Born Pulisena Nelli, Suor Plautilla is the earliest known female Florentine artist. Her father, Piero di Luca Nelli, was also a painter, but she seems to have been largely self-taught. At the age of fourteen she entered the convent of Saint Catherine of Siena in Florence, a Dominican community whose nuns were devout adherents of the principles preached by Girolamo Savonarola a generation earlier. Here Plautilla spent the rest of her life, rising to become prioress in 1568. She drew particular inspiration from the work of Fra Bartolommeo and his pupil Fra Paolino, both from the Dominican monastery of San Marco. After Fra Paolino's death she was given his collection of drawings by Fra Bartolommeo.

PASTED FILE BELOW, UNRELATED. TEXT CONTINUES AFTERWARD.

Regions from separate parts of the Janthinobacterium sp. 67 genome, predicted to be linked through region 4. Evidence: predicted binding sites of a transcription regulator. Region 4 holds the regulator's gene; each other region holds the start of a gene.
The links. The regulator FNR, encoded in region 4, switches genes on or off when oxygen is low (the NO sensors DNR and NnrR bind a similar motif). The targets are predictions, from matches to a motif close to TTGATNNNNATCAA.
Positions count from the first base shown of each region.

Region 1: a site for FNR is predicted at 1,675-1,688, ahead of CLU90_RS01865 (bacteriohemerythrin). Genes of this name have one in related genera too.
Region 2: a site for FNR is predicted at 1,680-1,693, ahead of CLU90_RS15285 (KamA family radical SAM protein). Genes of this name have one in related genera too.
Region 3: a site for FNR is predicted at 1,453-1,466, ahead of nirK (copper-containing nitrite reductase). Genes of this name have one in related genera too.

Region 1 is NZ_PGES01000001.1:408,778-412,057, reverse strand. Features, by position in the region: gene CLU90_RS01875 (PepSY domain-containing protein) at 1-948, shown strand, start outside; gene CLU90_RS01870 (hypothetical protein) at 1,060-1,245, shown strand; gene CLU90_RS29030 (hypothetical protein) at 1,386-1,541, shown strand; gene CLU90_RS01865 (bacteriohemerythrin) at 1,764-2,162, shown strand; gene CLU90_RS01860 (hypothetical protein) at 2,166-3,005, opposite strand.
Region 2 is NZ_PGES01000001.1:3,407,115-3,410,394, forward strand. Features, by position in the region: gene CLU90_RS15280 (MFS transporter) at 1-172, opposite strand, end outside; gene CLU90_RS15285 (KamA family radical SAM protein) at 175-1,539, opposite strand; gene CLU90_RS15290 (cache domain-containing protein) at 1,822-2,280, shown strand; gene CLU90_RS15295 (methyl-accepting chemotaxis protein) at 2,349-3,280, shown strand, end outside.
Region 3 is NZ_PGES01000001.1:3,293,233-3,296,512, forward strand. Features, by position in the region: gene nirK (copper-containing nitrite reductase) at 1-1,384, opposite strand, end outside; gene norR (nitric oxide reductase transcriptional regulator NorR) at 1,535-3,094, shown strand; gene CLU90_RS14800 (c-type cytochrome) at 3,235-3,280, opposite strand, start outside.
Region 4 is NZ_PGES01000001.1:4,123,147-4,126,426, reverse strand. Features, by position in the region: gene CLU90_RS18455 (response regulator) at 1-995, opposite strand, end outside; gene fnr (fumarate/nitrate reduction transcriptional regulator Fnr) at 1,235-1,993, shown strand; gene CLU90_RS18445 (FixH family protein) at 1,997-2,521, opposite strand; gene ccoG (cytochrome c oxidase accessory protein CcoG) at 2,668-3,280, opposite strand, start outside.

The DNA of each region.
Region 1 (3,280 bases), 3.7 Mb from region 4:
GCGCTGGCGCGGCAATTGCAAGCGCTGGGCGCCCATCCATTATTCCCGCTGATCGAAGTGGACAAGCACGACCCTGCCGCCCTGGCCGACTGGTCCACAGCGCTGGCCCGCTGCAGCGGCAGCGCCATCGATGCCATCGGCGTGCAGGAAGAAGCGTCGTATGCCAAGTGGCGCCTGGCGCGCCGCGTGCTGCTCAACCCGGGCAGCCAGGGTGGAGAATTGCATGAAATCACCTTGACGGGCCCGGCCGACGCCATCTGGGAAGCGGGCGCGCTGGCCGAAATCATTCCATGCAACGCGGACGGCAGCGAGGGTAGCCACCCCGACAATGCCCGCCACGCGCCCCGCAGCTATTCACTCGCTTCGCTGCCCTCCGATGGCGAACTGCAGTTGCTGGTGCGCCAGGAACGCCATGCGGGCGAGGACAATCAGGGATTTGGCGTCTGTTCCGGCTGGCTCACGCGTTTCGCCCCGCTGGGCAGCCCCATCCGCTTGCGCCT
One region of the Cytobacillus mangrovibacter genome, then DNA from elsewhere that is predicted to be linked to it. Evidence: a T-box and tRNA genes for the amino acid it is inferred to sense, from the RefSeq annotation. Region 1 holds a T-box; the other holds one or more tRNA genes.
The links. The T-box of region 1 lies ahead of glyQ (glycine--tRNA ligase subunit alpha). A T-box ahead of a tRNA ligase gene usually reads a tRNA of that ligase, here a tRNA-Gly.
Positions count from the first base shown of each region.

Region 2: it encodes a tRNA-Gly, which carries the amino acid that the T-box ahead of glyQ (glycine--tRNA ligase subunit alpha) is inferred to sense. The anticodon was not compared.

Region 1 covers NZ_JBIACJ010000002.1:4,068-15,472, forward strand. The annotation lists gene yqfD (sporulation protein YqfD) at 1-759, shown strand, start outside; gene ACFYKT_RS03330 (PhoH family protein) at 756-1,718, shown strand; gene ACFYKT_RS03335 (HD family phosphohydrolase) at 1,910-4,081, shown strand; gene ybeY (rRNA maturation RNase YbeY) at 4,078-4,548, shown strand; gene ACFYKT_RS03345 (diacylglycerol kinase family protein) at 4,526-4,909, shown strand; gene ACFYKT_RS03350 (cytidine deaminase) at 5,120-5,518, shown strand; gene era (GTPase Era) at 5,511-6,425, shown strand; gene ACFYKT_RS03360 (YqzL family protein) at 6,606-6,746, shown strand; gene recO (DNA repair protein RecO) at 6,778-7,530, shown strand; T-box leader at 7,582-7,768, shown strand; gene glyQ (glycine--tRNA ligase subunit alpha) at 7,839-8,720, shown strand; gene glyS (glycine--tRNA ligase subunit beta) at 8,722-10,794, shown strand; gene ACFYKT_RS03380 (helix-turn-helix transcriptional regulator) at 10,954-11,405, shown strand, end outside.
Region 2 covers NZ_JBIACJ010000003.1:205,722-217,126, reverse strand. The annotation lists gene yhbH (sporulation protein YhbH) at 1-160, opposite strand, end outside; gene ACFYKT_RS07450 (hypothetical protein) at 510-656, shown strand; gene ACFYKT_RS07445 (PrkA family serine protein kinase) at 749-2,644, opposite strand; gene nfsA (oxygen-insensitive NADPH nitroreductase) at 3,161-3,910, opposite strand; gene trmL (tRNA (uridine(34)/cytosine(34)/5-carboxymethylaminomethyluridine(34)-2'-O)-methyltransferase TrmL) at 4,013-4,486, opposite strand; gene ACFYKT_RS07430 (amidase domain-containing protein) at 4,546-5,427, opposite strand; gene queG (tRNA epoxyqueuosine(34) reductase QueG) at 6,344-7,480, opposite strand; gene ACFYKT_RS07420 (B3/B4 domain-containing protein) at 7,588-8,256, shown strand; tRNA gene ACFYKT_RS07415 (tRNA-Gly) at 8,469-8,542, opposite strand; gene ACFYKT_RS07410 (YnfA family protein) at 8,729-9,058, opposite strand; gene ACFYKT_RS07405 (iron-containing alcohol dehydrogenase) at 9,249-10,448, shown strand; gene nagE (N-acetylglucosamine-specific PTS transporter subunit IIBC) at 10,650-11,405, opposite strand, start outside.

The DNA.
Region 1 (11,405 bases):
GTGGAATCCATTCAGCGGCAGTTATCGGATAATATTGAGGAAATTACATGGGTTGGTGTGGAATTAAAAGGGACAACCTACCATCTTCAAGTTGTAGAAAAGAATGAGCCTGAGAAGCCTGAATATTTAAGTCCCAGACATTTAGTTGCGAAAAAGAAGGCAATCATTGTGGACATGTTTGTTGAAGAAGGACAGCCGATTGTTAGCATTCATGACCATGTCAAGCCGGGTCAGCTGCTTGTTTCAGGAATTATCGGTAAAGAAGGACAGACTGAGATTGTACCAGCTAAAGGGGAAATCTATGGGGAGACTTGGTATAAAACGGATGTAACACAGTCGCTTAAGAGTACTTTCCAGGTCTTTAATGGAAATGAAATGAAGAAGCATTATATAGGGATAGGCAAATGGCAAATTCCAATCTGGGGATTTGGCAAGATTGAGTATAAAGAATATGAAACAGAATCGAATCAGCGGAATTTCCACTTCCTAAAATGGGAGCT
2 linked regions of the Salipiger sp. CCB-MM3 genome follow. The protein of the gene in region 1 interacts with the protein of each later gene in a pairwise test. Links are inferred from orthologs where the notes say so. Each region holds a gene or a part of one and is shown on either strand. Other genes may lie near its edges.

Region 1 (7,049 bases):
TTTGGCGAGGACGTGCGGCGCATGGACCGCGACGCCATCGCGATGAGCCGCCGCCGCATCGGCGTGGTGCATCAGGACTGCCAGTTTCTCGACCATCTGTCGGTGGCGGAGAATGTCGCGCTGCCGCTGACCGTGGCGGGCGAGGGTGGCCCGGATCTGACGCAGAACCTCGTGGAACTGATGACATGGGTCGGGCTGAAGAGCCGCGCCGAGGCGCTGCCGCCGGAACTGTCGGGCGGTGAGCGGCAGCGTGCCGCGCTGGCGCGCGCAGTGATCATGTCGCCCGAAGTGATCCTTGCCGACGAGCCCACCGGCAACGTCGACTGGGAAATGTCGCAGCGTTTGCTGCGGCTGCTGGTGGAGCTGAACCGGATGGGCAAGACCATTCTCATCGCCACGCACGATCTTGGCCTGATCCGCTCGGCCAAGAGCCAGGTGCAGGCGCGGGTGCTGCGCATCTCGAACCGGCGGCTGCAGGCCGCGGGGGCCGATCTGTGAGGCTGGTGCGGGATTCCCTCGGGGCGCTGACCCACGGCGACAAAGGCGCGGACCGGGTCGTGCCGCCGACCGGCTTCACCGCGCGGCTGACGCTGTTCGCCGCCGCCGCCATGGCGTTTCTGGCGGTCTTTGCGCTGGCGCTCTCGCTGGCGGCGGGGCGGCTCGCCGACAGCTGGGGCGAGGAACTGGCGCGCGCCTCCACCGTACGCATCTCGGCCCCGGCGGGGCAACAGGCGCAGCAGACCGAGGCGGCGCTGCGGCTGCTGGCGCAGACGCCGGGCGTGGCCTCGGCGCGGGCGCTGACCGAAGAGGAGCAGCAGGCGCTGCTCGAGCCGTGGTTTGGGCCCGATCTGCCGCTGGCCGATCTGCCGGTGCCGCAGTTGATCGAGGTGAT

The present drawing may well represent the patron of Plautilla's convent, Saint Catherine of Siena, experiencing her Mystic Marriage to Christ. Plautilla is known to have executed pictures of Saint Catherine, although it has not been possible to link this study with any of her known finished works. However, there is no doubt that the drawing style is hers. The inscription is identical in handwriting and phrasing to that on a drawing by Plautilla of the Seated Madonna Nursing in the Galleria degli Uffizi, Florence, which was identified by Giovanna Pierattini as being in Plautilla's handwriting (for further information and an extensive catalogue of drawings attributed to Plautilla, see M. Faietti, '"In the shadow of the Friar": the Uffizi drawings attributed to Plautilla Nelli', in J.K. Nelson (ed.), Plautilla Nelli (1524-1588): the painter-prioress of Renaissance Florence, Florence, 2008, pp. 99-117).